So they’re also hypocritical because they’re happy for Labour voters in Wigram or Green voters in Wellington Central to vote strategically for another party’s candidate, but not National voters in Epsom (or Labour voters in Te Tai Tokerau, for that matter).
Thirdly, they’re hypocritical because they call the “cup of tea” strategy a “rort” and in the very same press release endorse their own “reverse cup of tea” strategy: Labour voters voting for National’s Paul Goldsmith in Epsom. The only way this can possibly be ethically coherent is if they see all local seats as “rightfully” belonging to the same party that won the most party votes in that electorate (ie, always either National or Labour)… but in that case they’d have to give up most of their 22 electorate seats from the last election (some examples). And, of course, it would be pointless having a two-tick system if that was how it worked.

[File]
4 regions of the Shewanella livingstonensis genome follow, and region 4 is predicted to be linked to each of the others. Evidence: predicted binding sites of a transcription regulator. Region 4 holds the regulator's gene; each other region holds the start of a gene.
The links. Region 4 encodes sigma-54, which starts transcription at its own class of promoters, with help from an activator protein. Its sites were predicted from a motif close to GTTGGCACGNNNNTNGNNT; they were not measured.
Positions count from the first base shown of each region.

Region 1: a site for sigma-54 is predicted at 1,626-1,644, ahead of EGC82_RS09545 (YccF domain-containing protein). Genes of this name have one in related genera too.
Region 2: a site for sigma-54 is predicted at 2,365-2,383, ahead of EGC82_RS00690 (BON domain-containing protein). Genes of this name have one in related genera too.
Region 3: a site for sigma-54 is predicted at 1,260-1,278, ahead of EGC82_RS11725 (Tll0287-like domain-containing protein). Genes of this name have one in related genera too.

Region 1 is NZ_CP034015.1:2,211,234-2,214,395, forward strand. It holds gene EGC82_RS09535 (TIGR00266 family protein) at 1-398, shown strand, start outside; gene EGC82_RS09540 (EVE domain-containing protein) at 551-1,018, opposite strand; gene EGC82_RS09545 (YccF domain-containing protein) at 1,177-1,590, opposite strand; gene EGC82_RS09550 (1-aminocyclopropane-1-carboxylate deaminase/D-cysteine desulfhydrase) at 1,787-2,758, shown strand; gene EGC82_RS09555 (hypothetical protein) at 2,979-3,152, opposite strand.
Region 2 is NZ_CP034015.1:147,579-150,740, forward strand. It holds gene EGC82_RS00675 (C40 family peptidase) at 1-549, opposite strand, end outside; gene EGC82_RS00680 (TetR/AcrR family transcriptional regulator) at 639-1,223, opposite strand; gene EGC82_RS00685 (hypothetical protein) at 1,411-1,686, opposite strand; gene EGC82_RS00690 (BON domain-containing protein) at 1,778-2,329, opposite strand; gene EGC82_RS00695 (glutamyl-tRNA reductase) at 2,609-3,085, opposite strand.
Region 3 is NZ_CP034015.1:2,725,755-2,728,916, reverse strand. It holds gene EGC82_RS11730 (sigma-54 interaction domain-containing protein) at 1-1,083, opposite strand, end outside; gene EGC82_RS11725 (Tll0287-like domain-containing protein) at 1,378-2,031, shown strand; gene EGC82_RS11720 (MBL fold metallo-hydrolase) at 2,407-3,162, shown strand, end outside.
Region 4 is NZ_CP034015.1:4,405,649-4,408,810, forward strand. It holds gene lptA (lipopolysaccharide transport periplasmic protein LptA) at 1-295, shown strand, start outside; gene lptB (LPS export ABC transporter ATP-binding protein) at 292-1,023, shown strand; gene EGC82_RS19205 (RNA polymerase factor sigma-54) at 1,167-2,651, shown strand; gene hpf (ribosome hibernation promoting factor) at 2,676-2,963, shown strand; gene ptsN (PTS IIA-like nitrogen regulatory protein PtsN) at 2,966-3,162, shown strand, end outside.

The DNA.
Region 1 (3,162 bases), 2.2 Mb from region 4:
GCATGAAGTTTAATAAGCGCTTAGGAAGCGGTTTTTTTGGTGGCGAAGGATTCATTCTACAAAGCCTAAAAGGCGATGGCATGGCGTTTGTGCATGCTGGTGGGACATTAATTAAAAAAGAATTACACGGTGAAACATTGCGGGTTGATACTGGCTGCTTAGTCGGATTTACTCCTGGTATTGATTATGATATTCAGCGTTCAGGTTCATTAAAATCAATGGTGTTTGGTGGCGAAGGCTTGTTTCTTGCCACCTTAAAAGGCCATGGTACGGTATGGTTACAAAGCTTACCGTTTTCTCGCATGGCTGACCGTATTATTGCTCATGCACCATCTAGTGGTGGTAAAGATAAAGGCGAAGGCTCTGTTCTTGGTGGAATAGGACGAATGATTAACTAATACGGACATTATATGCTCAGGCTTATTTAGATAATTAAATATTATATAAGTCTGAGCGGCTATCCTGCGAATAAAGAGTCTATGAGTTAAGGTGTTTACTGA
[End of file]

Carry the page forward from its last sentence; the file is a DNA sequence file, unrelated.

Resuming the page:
Lastly, they’re hypocritical because what is a political party but a strategic alliance of disparate factions and individuals, with some common purposes, banding together to pursue those purposes in elections and government? There’s at least as much diversity of views within Labour or National as there is between the Internet Party and Mana, and considerably more in-fighting (so far). But Labour have inherited a respectable and safe “major party” status that will never be described as an unholy “rort,” due the historical accident of being descended from a party that once represented the labour movement. This means that by condemning Internet Mana, they’re condemning a “sin” they’re not “tempted” by. Like National but unlike anyone else, they’ve never had to work doubly-hard for each vote, by first convincing potential voters a vote for them won’t be wasted. They’ve never had to resort to creative MMP strategies to provide this assurance. Blinding themselves to the privilege the system gives them, they blame the parties the system doesn’t privilege for taking the opportunities available to them.